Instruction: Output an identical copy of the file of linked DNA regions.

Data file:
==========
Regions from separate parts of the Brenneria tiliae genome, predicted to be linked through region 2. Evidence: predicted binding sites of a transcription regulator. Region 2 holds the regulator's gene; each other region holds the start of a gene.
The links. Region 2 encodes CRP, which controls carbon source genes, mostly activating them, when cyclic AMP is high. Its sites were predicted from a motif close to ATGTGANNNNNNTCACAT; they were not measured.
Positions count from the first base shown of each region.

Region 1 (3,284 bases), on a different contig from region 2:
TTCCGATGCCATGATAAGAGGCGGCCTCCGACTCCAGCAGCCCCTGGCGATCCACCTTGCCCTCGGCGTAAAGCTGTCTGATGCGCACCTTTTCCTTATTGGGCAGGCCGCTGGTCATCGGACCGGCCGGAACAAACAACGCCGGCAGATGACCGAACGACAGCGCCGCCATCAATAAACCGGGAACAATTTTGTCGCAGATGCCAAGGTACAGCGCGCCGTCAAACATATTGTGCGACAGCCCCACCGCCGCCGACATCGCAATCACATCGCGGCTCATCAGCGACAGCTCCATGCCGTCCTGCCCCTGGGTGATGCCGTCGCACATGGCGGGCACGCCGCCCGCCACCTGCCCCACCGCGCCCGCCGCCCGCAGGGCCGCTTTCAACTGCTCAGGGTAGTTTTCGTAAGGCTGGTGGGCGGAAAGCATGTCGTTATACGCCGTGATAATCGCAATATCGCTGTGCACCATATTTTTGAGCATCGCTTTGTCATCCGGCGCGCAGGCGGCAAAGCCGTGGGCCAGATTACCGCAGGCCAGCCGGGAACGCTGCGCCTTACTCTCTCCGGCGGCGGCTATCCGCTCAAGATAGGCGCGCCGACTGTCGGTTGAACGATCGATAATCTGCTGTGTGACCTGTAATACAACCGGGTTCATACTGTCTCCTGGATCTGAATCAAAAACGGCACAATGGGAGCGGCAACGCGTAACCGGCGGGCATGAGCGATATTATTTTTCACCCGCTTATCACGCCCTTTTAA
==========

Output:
Regions from separate parts of the Brenneria tiliae genome, predicted to be linked through region 2. Evidence: predicted binding sites of a transcription regulator. Region 2 holds the regulator's gene; each other region holds the start of a gene.
The links. Region 2 encodes CRP, which controls carbon source genes, mostly activating them, when cyclic AMP is high. Its sites were predicted from a motif close to ATGTGANNNNNNTCACAT; they were not measured.
Positions count from the first base shown of each region.

Region 1 (3,284 bases), on a different contig from region 2:
TTCCGATGCCATGATAAGAGGCGGCCTCCGACTCCAGCAGCCCCTGGCGATCCACCTTGCCCTCGGCGTAAAGCTGTCTGATGCGCACCTTTTCCTTATTGGGCAGGCCGCTGGTCATCGGACCGGCCGGAACAAACAACGCCGGCAGATGACCGAACGACAGCGCCGCCATCAATAAACCGGGAACAATTTTGTCGCAGATGCCAAGGTACAGCGCGCCGTCAAACATATTGTGCGACAGCCCCACCGCCGCCGACATCGCAATCACATCGCGGCTCATCAGCGACAGCTCCATGCCGTCCTGCCCCTGGGTGATGCCGTCGCACATGGCGGGCACGCCGCCCGCCACCTGCCCCACCGCGCCCGCCGCCCGCAGGGCCGCTTTCAACTGCTCAGGGTAGTTTTCGTAAGGCTGGTGGGCGGAAAGCATGTCGTTATACGCCGTGATAATCGCAATATCGCTGTGCACCATATTTTTGAGCATCGCTTTGTCATCCGGCGCGCAGGCGGCAAAGCCGTGGGCCAGATTACCGCAGGCCAGCCGGGAACGCTGCGCCTTACTCTCTCCGGCGGCGGCTATCCGCTCAAGATAGGCGCGCCGACTGTCGGTTGAACGATCGATAATCTGCTGTGTGACCTGTAATACAACCGGGTTCATACTGTCTCCTGGATCTGAATCAAAAACGGCACAATGGGAGCGGCAACGCGTAACCGGCGGGCATGAGCGATATTATTTTTCACCCGCTTATCACGCCCTTTTAA